Wealth, as you might have heard before, isn’t just about having a substantial income — although that is, of course, a key part of how people tend to become wealthy. Wealth is what happens when your income exceeds your outgoings in a consistent enough basis that you have a substantial amount of money set aside either in your savings account, or in the form of other assets such as property.
While you should always focus on finding new and improved ways of leveraging your position at work so as to get promoted, or paid more, it’s nonetheless possible to be in the top bracket of earners, with a mastery of CMC markets, and yet not be “wealthy”.
Here’s a guide to how you can stop letting your income drain away, and finally work towards joining the ranks of the wealthy.
Sleep on each substantial purchase for at least a few days before making it
The phrase “compulsive spending” tends t conjure up images of people recklessly throwing their money away on the slot machines, or buying overpriced trinkets which serve no real purpose in their life, on the spur of the moment.
For many people, however, this harmful approach to consumer decisions comes in a much more respectable guise. Compulsive spending can manifest when you buy that new exercise bike on the spur of the moment, determined that you’ll finally turn your health and fitness around. Or when, caught up in the desire to make your children and partner happy, you take out your credit card and book a holiday villa moments after thinking of the idea.
As a general rule, any substantial purchase you make should be left to sit as an idea for at least a few days — ideally a week or so — before you commit.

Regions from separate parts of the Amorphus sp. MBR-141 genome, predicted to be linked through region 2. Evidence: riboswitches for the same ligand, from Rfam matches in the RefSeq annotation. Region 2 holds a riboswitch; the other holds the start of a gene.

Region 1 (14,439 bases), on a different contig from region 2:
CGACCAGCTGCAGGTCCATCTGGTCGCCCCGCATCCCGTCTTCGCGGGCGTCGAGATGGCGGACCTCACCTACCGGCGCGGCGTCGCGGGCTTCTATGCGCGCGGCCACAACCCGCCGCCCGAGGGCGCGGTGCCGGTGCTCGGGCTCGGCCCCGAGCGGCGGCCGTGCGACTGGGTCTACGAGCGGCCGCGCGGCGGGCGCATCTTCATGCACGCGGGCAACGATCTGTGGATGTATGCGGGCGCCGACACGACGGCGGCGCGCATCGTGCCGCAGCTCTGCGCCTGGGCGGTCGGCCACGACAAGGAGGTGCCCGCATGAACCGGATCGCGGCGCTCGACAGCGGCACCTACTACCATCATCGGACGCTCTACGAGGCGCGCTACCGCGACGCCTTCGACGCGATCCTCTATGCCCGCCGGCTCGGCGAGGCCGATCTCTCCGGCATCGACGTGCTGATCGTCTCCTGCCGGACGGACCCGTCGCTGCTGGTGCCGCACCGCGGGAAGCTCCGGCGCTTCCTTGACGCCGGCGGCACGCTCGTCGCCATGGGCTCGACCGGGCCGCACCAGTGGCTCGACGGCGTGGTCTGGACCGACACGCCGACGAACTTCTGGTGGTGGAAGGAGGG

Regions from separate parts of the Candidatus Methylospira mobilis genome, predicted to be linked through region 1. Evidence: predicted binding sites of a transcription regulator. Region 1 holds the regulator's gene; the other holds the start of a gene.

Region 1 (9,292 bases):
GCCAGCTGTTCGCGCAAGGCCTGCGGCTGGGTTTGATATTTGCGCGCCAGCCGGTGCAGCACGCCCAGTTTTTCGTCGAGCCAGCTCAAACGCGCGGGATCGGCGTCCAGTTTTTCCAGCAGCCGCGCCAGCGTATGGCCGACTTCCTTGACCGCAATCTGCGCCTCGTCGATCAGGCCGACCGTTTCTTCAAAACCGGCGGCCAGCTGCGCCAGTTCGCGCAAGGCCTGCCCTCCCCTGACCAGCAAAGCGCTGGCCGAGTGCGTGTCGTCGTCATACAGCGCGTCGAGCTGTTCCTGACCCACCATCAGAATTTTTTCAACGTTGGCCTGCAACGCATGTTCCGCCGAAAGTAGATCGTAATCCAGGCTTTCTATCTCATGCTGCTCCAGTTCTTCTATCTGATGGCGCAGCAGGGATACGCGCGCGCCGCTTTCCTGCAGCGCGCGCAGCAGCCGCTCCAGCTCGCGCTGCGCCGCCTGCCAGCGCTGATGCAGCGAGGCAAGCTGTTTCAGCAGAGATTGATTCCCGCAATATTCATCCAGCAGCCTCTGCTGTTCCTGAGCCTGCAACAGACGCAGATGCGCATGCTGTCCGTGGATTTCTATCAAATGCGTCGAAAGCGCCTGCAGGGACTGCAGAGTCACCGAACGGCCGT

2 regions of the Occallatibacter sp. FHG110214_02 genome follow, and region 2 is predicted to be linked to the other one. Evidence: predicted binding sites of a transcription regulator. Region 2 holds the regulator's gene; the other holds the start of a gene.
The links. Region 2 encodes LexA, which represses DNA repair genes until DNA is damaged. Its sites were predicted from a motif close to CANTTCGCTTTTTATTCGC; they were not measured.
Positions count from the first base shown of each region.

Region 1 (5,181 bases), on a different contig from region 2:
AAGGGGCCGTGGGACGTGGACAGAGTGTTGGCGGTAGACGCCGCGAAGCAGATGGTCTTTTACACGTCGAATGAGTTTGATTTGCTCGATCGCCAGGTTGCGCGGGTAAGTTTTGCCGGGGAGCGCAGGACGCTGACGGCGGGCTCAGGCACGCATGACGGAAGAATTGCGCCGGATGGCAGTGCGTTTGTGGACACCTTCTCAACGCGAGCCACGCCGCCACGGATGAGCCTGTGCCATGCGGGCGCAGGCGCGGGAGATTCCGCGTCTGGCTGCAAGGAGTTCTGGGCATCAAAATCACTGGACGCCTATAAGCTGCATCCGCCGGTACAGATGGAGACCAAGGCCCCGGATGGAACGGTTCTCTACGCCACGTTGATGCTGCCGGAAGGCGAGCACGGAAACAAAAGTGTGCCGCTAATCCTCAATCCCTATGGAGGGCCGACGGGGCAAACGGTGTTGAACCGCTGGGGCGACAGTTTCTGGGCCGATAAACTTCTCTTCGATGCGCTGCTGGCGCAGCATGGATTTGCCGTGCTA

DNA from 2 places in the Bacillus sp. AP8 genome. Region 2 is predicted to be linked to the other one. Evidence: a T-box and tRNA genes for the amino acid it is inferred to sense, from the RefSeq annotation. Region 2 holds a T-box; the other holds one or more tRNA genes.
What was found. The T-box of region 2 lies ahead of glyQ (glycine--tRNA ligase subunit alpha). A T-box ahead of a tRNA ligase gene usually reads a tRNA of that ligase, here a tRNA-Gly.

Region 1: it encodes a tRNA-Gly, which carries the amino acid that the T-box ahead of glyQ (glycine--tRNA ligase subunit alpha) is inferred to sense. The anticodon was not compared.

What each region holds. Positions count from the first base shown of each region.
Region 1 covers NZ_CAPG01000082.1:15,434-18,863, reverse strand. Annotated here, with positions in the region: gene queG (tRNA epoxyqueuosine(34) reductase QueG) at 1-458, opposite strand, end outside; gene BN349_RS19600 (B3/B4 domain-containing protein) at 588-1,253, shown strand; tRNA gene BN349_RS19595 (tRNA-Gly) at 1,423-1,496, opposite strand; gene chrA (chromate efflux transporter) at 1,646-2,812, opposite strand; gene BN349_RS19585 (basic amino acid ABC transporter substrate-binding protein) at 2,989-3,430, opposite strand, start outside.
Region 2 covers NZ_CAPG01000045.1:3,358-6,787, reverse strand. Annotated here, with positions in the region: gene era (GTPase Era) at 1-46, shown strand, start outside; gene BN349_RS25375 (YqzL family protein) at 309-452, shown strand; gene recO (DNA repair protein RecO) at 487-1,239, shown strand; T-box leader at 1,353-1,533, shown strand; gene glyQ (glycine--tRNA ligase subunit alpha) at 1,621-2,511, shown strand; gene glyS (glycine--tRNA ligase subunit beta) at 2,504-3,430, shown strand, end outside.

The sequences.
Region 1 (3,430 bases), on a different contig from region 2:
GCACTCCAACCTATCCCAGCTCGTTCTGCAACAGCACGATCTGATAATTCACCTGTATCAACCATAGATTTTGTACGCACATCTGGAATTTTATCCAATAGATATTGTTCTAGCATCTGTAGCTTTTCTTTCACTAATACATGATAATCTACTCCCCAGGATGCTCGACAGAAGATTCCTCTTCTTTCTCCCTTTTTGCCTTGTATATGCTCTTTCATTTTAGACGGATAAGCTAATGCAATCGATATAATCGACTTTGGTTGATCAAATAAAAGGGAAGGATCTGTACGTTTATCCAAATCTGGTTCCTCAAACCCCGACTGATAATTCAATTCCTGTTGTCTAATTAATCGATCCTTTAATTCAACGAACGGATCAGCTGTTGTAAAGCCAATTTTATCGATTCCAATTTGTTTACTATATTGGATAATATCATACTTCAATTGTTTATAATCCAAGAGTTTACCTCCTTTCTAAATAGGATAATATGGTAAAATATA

This is because sudden inspiration and excitement often blur our perspective on the logistics and responsibility of a decision. After a few days, that initial excitement should have worn off enough that you can apply your analytical mind to the issue as well, and determine whether it’s really the good idea it originally seemed to be based on your current circumstances.
Become a budgeting machine (and account for the unexpected)
“Budgeting” of a sort isn’t uncommon; most people are comfortable enough with setting a bit of money aside for the rent, or for business-related expenses.
Budgeting should, however, be something that applies to every corner of our lives. Your budget should include money set aside for “dining out”, “internet subscriptions”, and so on. Finally, your budget should include money being set aside for unexpected expenses. In this way, you control the purse strings on your bank account and avoid dipping into your savings unnecessarily.
Feed a certain amount of your income into professional development
One powerful way of preventing yourself from wasting money, is to set aside a chunk of your income every month for professional development, with the strict understanding that this money has a purpose and isn’t to be touched for any other reason.
This will force you to become more attentive to the rest of your income, and avoid assuming you always have enough to spend, and if done right, it will also yield dividends down the line in terms of improving your professional situation and enhancing your income.